A few months ago I had been asked to be the liturgist at our 10:45 a.m. church service, so I was later than I wanted to be getting into the sanctuary. The ushers were already standing there to greet those coming into worship. A friend coming up behind me said as I stopped to take my bulletin, “Candace, I loved your article in the Standard-Times this morning.”

“Thank you,” I said, my heart filling with happiness. As I turned around to hug her, a man – you know the type, older than me, expensive suit, there every Sunday, sits in the same place on the same pew, the absolute pillar of the church, probably tithes more than I make – turned around and asked, “Are you Candace Cooksey Fulton?”

“Yes,” I said. Why lie? There for a second I thought another unsolicited compliment was coming my direction. He had a rolled up section of the San Angelo Standard-Times under his arm.

No. This wasn’t a compliment. My article that Sunday morning was about “Somebody’s Rusty,” a mission service to feed and help provide for the dire needs of the homeless and hungry headquartered in our church, First United Methodist in downtown San Angelo. I’ve participated with the ministry for a year now, particularly by helping serve breakfast every Sunday morning, when we feed 100, sometimes 150, men, women and children.

“I’ve been reading your articles for years,” he snarled, “and I don’t like you, because …”

“I’m a liberal,” I offered, thinking a bit of light-hearted honesty would soften the blow.

“That’s right,” he said in all seriousness, extracting the newspaper from under his arm and poking it toward my chest, forcefully enough that I took a couple of steps back, actually thinking, “Someone will see this and say something. Someone will tell him you can’t be mean in church.”

But I was on my own. That morning’s article had made him furious. “We do not want this mess in our church,” he said. “Nourishing souls?” He asked, referring to the article’s headline. “You’re not nourishing souls, you’re filling bellies. Tell me why you believe you’re nourishing souls.”

Actually, I’d written in the article that service with the mission nourished my soul, but I said, “Well John Wesley said…” And I was going to say, the Methodist church’s founder had preached that for souls to be saved, peoples’ basic needs of food, warmth or shelter, hurts and ailments must be tended to first. It’s not a radical idea. New Testament followers, AKA Christians, should understand the concept. You would think.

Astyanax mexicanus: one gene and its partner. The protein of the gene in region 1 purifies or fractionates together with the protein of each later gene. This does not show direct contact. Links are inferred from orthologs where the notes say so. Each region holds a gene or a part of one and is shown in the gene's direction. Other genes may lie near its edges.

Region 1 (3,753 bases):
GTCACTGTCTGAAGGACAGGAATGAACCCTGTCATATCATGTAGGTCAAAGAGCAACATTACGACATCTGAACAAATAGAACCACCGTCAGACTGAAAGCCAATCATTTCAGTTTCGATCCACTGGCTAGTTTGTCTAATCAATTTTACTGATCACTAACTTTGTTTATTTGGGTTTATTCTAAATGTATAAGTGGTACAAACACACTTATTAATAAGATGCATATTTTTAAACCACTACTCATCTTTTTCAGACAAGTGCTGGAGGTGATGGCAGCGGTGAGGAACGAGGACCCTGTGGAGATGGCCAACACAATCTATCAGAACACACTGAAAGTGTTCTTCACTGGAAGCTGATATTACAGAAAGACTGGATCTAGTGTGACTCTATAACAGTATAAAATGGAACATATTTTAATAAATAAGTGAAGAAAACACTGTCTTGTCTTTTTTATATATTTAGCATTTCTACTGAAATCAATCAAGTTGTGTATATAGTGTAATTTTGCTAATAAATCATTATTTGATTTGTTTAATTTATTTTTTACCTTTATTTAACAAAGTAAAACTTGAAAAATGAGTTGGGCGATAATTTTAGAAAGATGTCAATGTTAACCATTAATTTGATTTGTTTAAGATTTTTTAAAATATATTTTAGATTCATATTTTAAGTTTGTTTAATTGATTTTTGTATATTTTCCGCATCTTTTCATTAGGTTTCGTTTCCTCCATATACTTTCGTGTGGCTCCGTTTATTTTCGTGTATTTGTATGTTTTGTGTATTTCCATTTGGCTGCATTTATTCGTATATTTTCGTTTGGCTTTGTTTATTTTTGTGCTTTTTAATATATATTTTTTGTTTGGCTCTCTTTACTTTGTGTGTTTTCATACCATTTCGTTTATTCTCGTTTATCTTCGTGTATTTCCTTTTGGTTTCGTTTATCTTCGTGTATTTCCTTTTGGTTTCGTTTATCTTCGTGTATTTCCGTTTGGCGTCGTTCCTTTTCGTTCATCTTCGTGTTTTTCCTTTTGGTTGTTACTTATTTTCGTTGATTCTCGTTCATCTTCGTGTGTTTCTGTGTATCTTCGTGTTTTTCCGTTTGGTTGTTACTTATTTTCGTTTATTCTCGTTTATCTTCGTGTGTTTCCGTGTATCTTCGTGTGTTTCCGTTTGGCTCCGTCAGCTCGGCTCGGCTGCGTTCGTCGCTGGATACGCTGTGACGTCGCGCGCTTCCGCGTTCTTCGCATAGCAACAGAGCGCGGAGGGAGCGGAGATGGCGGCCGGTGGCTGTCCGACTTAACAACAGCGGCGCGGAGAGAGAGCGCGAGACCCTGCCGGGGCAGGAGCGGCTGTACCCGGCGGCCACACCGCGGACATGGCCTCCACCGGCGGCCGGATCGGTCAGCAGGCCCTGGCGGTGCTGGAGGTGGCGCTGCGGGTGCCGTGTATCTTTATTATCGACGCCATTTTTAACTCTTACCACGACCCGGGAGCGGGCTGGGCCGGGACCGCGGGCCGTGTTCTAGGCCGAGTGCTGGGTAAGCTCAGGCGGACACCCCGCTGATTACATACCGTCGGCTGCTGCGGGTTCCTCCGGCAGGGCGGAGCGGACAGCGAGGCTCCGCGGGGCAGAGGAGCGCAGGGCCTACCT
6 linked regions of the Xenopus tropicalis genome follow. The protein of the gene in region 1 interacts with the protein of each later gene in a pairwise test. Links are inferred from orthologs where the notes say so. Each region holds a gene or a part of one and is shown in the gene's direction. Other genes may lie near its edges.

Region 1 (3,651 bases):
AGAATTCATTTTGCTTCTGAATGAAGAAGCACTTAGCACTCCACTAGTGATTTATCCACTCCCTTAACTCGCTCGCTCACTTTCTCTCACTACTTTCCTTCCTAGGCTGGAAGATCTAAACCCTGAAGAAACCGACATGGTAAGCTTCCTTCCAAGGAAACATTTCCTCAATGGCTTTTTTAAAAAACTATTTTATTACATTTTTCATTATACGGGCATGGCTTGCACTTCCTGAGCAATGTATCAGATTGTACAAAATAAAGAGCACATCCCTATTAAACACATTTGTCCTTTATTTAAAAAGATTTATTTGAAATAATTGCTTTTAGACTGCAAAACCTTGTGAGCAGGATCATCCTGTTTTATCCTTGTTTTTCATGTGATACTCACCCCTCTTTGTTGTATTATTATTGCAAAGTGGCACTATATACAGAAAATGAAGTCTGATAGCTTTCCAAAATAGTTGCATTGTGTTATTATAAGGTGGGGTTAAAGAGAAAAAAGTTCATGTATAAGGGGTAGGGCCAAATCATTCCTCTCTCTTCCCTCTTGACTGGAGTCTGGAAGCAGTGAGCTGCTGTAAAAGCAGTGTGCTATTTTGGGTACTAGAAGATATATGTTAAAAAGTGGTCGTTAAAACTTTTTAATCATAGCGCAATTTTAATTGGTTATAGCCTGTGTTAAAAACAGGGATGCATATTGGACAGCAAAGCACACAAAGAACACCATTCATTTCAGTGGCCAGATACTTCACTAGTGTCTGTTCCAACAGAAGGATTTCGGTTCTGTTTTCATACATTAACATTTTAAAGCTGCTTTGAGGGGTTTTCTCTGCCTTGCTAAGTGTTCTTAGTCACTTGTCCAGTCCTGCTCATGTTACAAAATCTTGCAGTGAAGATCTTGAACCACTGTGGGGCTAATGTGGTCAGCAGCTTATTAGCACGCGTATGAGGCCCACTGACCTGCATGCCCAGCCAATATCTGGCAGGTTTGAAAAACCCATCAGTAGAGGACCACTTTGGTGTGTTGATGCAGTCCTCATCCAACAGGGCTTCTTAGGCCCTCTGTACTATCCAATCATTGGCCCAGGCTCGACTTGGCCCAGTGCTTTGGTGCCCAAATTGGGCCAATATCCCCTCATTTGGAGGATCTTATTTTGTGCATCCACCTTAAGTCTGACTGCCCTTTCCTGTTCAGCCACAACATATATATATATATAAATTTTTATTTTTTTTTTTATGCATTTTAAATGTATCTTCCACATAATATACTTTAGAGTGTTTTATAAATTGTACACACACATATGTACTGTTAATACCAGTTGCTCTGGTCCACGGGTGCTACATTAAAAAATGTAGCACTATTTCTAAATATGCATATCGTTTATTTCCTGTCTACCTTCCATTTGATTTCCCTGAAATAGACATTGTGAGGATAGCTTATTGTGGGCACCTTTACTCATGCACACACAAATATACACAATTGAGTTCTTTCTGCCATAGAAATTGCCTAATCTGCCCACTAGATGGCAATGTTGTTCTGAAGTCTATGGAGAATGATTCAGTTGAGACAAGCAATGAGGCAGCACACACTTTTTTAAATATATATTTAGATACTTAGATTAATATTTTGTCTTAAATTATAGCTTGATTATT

Anyway, that’s as far as I got, because the furious man actually poked me my chest with the paper and hissed, “I didn’t ask you what John Wesley said, I asked you to say how you think you’re nourishing souls.”

I was near tears, and knew I had to get away or I wouldn’t be able to read the scripture in a few minutes. I just said that I couldn’t talk more right then. I needed to get to the lectern to read the liturgy. I asked the man his name. He told me and said he would give me his phone number if I wanted to call him later. I said it wouldn’t be necessary. I wished I’d said I would pray for him.

The lady who had just handed me my bulletin, said rather coolly, “Well he’s entitled to his opinion, just like you are to yours.” Later, I learned that my friend told our pastor what happened. He sent me a text telling me not to be discouraged.

I prayed about it, and the answer that came was not the answer I wanted. I wanted God’s angels to smite the man, make him see I was right and he was wrong. But no, there was no apparent smiting. A few Sunday’s later, as we were “passing the peace,” I crossed the aisle, called the man by name and wished him a good day. He smiled and said, “Thank you, Candace. You have a good day too.”

What I’ve learned is what I’ve always known. This labeling thing has gone far too far – in our communities, our churches, and especially our country. We need to stop.

I’m going to try very hard to do my part. All I can do is get the mote out of my own eye. I can’t fix anyone, or anything, and I sure can’t make anyone like me – especially those I can’t show grace toward.


Editor’s note: Candace Cooksey Fulton, formerly of Brownwood, is a freelance writer now living in San Angelo. She writes weekly columns for the Brownwood Bulletin and the San Angelo Standard-Times, each unique to the particular paper. She can be reached at ccfulton2002@yahoo.com.